We often mix up terminology in the shoe world and one of the biggest mix-ups is the idea of spats vs button boots, where often spats are referred to as a button boot when they are not the same thing. So, let’s take a look at each and describe what makes them different.
A spat is a separate ornamental piece, usually made in thicker felt material and sometimes leather, that sits atop one’s shoes in order to protect it. This was a common accessory in the late 19th century back when the roads were not paved and people walked often in muddy terrain. The spat would protect the sock/ankle region from either getting wet (from rain) and/or dirty from mud splatter.
Outside of protection, spats were also used as a style piece, those being more common when made in white leather. You saw that complemented by other white accessories in the outfit, such as a waistcoat (see photo for reference). All in all, it was an added piece meant for accompanying your outfit but was always optional and not a fixed piece.
These days it is hard to find places that sell spats as it is a very uncommon accessory now. It would be considered very dandy to be wearing a pair and not something I ever see in the streets. But I do know that people still appreciate them and most often than not will use them for a party and/or special occasion. Not to mention the period tv shows/movies that are so popular as of late. A shop in NYC is one of the few that has a decent selection of them: https://fineanddandyshop.com/collections/spats
Button boots are an actual style of boot whereby the buttons should be a functional way of opening and closing the boot to secure the foot, much as laces would be on an oxford boot. Traditionally speaking, these were fastened by shirt-style buttons and even metal ones. Today, you might find button boots with metal snap buttons as well. A traditional button boot might require a button hook to assist you in actually fastening the buttons as it can be a painstaking process with the fingers. Hence the snap button option is used by some makers wishing to make it easy for their clients.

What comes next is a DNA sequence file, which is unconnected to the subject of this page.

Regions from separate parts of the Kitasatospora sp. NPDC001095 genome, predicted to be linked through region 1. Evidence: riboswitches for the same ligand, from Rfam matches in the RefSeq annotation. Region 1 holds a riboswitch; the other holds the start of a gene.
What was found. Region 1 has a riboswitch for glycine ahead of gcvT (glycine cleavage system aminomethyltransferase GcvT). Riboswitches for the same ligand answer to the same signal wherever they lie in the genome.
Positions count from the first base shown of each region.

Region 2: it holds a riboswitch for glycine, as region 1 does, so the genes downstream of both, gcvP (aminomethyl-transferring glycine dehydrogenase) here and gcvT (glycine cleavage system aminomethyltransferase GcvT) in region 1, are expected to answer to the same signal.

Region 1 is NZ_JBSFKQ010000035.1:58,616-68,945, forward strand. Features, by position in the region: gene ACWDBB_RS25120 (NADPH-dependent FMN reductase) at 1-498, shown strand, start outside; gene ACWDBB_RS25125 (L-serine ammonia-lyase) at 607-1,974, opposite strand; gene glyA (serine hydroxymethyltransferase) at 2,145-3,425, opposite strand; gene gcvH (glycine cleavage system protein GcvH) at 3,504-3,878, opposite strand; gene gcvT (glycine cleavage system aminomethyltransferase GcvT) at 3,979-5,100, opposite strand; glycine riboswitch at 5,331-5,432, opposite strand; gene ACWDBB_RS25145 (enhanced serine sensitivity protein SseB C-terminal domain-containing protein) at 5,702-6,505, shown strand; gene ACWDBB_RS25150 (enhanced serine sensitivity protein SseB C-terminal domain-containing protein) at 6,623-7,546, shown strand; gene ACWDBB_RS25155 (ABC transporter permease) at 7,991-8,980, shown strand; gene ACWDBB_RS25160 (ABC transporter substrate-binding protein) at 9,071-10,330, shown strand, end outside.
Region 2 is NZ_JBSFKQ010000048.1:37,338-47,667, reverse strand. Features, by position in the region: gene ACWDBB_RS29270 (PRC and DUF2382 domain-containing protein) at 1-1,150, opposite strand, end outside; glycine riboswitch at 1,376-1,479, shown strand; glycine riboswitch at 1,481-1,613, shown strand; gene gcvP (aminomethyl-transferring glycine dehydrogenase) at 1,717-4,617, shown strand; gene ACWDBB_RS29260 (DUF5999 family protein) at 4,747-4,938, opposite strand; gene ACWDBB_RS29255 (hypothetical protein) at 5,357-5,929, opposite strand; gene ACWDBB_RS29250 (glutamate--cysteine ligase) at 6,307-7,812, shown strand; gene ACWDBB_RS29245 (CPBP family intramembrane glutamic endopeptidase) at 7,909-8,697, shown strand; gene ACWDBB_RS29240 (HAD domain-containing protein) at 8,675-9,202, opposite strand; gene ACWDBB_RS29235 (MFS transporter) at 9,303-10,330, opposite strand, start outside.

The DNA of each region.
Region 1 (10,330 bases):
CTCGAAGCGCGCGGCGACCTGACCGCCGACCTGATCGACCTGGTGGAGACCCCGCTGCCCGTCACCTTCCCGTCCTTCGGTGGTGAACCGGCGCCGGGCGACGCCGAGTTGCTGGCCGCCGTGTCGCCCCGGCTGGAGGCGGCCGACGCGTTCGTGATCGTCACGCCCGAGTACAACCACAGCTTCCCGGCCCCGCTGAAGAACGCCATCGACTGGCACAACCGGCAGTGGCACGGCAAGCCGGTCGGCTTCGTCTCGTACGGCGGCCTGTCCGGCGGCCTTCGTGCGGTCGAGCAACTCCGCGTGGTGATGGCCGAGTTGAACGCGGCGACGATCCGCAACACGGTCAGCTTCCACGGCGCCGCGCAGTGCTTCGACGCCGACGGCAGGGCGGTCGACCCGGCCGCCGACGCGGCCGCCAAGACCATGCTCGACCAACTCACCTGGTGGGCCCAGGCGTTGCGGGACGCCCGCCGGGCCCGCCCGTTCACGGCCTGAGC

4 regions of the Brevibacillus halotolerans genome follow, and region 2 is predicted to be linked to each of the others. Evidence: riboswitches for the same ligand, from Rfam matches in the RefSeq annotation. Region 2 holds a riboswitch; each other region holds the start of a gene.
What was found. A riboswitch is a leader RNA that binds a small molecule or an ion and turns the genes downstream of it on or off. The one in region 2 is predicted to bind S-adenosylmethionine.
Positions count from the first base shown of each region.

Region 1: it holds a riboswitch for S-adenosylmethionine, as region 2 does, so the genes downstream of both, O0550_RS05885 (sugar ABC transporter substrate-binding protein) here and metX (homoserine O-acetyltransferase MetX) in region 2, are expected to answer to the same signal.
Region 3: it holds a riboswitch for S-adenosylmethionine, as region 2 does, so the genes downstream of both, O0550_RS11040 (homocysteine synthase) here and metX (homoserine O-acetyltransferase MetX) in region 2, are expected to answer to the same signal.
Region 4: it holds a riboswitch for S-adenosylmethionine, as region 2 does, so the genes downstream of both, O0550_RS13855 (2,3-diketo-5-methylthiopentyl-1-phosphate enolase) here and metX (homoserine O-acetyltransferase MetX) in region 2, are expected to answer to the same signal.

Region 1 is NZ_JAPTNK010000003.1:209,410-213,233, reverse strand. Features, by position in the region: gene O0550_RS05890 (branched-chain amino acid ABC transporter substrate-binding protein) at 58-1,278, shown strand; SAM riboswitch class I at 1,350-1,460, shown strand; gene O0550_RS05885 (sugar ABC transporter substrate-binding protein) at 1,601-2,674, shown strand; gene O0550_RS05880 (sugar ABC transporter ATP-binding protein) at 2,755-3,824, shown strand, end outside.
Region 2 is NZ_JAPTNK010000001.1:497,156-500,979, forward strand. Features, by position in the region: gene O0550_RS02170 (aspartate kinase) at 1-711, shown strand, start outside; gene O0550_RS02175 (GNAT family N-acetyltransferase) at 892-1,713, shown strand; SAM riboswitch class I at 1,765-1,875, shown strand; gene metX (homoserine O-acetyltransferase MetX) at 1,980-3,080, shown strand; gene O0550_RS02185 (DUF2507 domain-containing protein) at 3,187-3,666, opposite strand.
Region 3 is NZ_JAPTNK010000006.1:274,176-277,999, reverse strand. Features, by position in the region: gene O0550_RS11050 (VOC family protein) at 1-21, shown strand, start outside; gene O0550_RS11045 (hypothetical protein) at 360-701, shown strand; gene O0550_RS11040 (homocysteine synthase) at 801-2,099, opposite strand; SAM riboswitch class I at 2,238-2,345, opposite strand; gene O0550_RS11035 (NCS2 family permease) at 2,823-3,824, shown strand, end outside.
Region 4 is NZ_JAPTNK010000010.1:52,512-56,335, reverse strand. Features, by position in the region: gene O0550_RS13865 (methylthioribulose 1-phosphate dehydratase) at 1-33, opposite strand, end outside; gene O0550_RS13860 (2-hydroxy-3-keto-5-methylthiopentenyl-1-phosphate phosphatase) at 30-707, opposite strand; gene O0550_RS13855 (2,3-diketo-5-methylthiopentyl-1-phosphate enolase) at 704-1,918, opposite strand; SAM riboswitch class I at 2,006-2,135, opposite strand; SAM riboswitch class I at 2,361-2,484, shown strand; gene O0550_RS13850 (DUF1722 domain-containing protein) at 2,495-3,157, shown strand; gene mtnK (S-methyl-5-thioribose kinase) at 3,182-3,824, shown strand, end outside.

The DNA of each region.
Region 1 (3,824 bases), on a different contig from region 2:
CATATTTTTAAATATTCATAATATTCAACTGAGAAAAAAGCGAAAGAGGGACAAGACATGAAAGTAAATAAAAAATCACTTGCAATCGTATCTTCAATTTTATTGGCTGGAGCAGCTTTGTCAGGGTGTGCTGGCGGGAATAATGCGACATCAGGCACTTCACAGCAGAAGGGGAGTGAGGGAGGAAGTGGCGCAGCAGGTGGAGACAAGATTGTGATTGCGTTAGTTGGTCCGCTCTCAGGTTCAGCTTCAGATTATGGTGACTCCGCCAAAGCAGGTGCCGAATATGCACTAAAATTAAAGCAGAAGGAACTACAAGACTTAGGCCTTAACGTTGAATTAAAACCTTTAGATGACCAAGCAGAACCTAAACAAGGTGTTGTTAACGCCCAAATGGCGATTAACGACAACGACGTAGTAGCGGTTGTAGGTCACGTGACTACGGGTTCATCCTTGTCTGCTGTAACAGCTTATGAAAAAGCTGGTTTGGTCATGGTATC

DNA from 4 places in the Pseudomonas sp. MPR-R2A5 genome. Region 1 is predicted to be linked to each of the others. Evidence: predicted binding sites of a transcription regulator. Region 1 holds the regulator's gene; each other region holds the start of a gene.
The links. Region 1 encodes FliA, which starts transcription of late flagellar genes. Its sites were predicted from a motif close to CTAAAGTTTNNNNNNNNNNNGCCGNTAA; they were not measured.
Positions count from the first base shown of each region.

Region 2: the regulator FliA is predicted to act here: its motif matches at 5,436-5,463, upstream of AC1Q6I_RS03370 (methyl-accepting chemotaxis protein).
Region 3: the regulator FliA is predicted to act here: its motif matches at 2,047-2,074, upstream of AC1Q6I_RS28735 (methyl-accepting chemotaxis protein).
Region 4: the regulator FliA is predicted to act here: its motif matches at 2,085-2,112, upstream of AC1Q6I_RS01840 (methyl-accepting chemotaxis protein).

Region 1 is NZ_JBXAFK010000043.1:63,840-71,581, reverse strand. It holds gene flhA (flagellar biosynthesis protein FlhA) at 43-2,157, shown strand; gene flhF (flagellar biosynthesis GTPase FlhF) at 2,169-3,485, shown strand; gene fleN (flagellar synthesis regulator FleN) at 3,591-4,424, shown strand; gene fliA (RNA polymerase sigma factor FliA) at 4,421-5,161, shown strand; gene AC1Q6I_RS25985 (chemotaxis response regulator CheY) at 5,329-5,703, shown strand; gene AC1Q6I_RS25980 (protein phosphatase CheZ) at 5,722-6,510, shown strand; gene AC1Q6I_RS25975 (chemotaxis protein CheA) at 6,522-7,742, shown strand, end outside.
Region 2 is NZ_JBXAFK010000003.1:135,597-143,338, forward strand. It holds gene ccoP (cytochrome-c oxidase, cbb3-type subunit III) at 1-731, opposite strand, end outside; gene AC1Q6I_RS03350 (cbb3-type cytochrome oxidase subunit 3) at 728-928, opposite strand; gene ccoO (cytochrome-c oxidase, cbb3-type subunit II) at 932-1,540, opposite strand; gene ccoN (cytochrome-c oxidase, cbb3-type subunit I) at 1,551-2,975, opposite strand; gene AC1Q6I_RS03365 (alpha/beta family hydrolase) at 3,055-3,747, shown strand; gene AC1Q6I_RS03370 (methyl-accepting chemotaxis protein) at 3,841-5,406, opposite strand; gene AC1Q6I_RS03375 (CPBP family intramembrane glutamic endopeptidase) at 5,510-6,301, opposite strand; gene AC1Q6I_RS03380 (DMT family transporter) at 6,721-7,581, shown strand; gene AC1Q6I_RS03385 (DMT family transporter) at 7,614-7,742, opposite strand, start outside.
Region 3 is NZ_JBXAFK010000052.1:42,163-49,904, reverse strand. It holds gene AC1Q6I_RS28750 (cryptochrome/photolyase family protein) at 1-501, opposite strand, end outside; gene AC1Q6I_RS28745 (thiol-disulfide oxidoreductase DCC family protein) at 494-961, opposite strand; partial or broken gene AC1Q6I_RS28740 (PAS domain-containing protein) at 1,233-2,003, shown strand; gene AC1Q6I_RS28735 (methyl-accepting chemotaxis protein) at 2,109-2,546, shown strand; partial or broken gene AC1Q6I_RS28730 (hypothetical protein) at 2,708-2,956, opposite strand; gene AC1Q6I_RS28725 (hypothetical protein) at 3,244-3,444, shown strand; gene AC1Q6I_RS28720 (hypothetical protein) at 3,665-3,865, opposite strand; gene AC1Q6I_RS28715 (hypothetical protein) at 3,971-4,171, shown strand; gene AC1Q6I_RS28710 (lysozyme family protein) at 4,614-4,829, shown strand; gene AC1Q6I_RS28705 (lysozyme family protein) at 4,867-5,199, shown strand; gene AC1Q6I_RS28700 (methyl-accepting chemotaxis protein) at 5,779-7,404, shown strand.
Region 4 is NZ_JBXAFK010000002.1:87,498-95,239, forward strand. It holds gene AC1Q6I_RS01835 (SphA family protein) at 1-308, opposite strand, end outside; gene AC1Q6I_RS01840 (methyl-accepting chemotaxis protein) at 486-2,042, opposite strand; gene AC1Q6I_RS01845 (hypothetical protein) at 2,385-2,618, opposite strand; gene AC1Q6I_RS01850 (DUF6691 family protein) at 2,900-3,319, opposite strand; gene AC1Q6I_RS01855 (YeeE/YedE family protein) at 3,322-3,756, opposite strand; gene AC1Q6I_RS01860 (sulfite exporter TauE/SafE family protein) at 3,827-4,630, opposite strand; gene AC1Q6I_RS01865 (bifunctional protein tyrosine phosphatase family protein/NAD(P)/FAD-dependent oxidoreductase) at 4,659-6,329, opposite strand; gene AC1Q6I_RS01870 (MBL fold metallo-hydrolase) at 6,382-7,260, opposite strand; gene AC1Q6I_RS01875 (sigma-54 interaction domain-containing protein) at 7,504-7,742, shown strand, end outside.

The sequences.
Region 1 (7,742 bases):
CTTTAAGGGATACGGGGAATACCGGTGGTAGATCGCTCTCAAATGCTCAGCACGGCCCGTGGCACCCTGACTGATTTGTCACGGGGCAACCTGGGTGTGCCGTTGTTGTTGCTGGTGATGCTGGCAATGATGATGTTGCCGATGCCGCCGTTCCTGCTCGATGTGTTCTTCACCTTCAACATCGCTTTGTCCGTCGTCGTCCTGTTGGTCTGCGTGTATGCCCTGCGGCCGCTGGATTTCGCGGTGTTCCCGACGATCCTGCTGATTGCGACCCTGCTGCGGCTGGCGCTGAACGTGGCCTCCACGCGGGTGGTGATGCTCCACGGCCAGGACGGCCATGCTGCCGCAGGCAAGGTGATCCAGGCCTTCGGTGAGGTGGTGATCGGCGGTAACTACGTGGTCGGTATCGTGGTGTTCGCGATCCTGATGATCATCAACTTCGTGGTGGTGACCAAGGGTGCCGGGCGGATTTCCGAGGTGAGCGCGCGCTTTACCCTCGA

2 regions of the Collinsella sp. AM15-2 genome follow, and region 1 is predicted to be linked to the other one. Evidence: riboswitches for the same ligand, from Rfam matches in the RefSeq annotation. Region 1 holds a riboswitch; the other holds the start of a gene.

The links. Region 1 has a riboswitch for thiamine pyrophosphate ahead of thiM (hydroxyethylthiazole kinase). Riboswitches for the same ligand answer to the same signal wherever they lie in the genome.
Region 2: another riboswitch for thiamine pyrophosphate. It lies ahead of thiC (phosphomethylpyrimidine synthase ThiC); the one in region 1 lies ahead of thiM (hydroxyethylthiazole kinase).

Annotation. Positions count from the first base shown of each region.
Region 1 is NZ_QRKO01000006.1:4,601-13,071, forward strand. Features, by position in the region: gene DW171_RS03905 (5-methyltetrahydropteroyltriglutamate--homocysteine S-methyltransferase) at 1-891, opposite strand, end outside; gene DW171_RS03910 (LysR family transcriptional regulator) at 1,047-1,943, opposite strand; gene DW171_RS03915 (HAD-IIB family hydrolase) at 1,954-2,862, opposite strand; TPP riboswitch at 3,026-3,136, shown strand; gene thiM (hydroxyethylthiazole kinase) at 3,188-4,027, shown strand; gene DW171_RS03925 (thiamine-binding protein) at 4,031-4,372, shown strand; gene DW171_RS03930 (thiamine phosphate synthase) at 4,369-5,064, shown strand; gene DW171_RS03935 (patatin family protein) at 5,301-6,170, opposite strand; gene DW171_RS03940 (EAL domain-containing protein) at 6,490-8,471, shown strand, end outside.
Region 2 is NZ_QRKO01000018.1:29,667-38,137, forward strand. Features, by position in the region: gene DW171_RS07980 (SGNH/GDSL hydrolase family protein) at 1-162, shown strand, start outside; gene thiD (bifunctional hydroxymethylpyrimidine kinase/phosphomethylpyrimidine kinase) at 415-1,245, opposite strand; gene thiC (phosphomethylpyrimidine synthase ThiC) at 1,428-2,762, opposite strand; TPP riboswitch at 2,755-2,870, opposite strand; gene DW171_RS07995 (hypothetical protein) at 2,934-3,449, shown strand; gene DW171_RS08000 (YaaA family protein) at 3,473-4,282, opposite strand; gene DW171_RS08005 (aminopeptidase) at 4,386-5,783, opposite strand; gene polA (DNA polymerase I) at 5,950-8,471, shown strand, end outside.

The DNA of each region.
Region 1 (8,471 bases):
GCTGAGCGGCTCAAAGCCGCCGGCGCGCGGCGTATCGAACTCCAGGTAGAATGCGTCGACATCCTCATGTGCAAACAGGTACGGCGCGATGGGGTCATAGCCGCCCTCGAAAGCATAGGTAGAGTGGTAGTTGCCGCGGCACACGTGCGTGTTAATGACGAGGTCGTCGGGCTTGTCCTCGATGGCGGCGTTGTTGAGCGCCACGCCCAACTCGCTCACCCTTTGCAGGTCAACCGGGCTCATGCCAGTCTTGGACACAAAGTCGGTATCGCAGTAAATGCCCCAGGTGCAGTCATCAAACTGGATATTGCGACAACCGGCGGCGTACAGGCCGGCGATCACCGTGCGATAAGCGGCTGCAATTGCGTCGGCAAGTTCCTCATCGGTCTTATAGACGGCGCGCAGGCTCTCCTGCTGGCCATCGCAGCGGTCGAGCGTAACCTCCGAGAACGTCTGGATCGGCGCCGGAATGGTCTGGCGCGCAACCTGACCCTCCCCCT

Button boots were commonplace in the Victorian era. They were a stylish alternative to the oxford/balmoral boot and were often favored due to the sturdiness of the button that would not come loose, as laces can do. The only issue, as I mentioned above, was the practicality of fastening them which was the same then as it is today. But as a classic, elegant style was much more favored in that time period where accessories to help you dress were quite common, everyone was privy to the button hook.
Button Boots today are far less common but still equally special. Maybe even more special as you will now find them in far more color and material combinations than you would have in the late 19th century. It is not uncommon to find them with a suede and/or cloth shaft nowadays and a colorful bottom half. In fact, it is now rarer to find them in all leather.
One common misconception is that a button boot is a spat. But that is actually wrong. More appropriate would be a spat boot. But technically that is also wrong. And I have been there, too, using those terms until I took it upon myself to be the world’s top supplier of button boots, where I took more pride in naming them correctly. Spats are not button boots and button boots are not spats. They are two distinct products with two distinct purposes. They just both happen to share buttons.
Top 3 by Aubercy – Black Boot by Enzo Bonafe – 3 Tone Button Boot by Kanpekina
Thanks, again, for the enlightment.
My pleasure and thank you for sharing